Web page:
Childhood Maternal School Leaving Age (Level of Education) and Risk Markers of Metabolic Syndrome in Mid-Adulthood: Results from the 1958 British Birth Cohort
Chukwuma Iwundu, Dong Pang, Yannis Pappas
Institute for Health Research, University of Bedfordshire, Luton, UK
Correspondence: Chukwuma Iwundu
Institute for Health Research, University of Bedfordshire, Luton, Bedfordshire LU2 8LE, UK
Tel +44 1582 743797
Fax +44 1582 743918
Purpose: The aim of this study is to investigate the relationship between childhood maternal level of education (CMLE) and changes in anthropometric and laboratory risk markers of metabolic syndrome (MetS) in mid-adulthood using results from the 1958 British Birth Cohort Study.
Design: Cohort study.
Participants: A total of 9376 study samples consisting of subjects that participated in the biomedical survey of the national child development study (NCDS) carried out between 2002 and 2004 were used for the analysis.
Main Outcome Measures: Five risk markers of MetS: (i) HDL-cholesterol (ii) triglyceride (iii) blood pressure (BP) including systolic (SBP) and diastolic (DBP) (iv) waist circumference (WC) and (v) glycated haemoglobin (HbA1c).
Methods: The NCDS or the 1958 British birth cohort data deposited in the UK data service by the centre for longitudinal studies were used for analyses. Ordinary least squares regression was used to determine unit changes in the outcome variables given CMLE.
Results: The estimates for unadjusted regression analysis of individual risk markers indicated a significant relationship between CMLE and alterations in the five risk markers of MetS (HDL-cholesterol, triglyceride, WC, HbA1c, and BP) in midlife. After adjustment for birth and lifestyle characteristics/health behaviours, the relationship between CMLE and the risk markers was attenuated for HDL-cholesterol, triglycerides, and HbA1c but remained significant for WC 0.70 (95% confidence interval (CI) 0.065– 1.30, p< 0.001) and SBP 1.48 (95% CI 0.48– 2.47 p< 0.001).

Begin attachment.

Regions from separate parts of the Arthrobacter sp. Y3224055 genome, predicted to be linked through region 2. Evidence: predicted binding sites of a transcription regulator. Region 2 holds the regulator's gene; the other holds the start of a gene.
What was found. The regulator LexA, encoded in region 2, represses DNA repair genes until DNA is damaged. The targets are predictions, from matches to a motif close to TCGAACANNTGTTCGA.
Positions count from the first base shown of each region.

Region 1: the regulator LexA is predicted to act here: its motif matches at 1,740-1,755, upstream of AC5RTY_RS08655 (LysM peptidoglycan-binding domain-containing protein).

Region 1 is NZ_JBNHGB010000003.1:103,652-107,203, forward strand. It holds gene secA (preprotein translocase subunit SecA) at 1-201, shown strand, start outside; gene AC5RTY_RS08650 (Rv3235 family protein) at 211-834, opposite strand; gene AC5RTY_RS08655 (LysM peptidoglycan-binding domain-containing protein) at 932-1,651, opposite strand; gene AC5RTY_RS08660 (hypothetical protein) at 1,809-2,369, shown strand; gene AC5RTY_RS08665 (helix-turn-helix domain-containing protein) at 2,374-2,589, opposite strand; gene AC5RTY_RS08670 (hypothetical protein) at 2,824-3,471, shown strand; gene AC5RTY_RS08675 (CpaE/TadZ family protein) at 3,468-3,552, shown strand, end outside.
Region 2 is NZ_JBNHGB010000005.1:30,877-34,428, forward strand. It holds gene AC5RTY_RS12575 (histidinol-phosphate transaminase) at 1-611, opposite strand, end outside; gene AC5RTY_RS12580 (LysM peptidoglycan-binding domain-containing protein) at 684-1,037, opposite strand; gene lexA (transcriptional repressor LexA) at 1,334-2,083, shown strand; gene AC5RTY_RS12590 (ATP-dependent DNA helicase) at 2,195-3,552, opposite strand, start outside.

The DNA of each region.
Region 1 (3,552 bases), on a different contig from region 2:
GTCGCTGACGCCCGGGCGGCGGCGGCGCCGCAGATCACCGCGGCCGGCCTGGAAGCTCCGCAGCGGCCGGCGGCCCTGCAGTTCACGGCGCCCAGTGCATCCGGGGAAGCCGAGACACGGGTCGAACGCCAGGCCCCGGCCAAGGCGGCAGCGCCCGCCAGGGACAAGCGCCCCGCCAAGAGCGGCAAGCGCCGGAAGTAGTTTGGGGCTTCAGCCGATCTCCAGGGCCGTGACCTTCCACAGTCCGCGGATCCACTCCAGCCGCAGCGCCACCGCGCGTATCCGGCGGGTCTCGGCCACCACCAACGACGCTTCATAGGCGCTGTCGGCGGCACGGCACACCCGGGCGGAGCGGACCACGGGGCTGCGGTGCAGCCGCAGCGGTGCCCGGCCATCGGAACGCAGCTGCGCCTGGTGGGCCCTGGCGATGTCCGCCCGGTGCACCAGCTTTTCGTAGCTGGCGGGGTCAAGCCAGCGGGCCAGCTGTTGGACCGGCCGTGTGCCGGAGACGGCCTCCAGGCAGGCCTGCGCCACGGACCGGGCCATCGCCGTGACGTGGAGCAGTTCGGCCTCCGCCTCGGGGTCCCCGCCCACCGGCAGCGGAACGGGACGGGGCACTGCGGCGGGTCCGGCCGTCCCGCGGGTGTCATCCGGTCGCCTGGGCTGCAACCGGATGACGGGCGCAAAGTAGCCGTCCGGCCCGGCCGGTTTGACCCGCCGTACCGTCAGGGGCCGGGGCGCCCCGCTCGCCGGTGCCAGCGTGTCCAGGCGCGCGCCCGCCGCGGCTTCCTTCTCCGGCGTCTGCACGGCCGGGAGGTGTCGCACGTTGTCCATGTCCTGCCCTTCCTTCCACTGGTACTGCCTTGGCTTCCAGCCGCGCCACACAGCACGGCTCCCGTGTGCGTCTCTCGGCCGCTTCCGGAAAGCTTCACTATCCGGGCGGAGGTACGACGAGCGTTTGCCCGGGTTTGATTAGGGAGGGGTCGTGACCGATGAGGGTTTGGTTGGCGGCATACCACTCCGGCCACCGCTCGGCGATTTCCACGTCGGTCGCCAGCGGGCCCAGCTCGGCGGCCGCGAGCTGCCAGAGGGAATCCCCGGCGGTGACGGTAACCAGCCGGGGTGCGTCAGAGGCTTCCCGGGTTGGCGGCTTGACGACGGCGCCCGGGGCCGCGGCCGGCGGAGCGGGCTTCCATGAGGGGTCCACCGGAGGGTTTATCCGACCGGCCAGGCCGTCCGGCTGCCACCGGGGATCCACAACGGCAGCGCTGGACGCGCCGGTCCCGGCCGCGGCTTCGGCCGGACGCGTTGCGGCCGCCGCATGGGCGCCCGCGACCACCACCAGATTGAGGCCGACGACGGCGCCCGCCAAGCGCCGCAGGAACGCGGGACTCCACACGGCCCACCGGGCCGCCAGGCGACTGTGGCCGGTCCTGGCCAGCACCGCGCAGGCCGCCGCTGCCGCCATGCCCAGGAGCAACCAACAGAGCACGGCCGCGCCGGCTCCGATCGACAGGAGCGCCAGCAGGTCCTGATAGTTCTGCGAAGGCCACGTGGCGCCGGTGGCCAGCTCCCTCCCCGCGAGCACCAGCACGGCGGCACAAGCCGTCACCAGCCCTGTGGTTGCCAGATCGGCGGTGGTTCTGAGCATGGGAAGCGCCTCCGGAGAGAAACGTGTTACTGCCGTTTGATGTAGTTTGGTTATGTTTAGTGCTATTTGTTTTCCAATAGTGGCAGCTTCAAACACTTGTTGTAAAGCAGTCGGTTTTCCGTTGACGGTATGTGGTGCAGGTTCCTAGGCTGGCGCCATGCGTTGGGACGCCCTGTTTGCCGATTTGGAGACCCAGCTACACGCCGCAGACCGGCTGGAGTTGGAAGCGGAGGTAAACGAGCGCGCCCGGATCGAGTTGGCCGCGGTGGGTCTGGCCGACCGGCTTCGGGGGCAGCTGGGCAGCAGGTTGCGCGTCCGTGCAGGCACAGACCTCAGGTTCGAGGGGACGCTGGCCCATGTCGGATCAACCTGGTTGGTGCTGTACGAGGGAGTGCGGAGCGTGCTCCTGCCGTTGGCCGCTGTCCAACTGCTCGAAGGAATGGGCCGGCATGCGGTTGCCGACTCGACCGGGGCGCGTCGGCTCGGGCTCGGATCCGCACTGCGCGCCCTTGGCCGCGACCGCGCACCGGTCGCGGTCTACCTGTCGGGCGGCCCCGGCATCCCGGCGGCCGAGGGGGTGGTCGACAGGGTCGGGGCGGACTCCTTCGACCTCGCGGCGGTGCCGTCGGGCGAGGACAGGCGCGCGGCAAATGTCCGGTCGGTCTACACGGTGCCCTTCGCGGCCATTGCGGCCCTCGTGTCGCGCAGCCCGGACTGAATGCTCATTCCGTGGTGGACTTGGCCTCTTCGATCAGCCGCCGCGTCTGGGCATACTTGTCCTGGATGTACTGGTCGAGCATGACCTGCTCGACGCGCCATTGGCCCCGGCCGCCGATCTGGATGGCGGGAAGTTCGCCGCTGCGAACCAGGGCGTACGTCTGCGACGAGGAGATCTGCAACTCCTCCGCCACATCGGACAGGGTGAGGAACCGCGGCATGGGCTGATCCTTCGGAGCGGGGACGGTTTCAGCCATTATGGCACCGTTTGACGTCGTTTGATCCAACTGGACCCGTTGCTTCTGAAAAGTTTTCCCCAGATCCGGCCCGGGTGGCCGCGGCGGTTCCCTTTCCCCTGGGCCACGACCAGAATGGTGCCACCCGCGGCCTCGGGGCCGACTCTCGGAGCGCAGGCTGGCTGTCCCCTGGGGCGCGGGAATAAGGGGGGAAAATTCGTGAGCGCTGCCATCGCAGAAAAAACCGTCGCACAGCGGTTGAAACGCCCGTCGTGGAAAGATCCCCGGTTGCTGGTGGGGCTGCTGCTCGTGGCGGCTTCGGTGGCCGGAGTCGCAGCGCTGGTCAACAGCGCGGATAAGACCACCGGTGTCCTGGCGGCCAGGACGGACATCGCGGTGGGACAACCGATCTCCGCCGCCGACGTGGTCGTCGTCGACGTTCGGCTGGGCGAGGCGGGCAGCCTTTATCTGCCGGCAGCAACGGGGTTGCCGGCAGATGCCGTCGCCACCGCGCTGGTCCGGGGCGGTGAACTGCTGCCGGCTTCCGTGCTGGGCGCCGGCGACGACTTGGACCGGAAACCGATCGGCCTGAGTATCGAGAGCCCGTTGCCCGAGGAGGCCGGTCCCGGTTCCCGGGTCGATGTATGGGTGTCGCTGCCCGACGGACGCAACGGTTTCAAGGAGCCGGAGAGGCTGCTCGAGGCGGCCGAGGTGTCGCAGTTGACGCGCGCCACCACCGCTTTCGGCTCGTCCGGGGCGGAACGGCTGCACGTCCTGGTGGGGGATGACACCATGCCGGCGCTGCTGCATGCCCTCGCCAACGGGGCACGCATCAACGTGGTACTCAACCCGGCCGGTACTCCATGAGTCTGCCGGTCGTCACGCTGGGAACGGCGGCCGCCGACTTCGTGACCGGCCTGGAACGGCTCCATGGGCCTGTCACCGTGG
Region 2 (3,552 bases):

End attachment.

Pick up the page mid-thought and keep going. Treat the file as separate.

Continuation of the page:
Conclusion: There was a positive association between lower CMLE and the risk of MetS using the NCDS data. Lifestyle characteristics may be influential determinants of MetS risk in mid-adulthood.
Keywords: maternal education, metabolic syndrome, risk markers, biomedical survey, NCDS data
This work is published and licensed by Dove Medical Press Limited. The full terms of this license are available at /terms.php and incorporate the . By accessing the work you hereby accept the Terms. Non-commercial uses of the work are permitted without any further permission from Dove Medical Press Limited, provided the work is properly attributed. For permission for commercial use of this work, please see paragraphs 4.2 and 5 of our Terms.Download Article [PDF] View Full Text [HTML][Machine readable]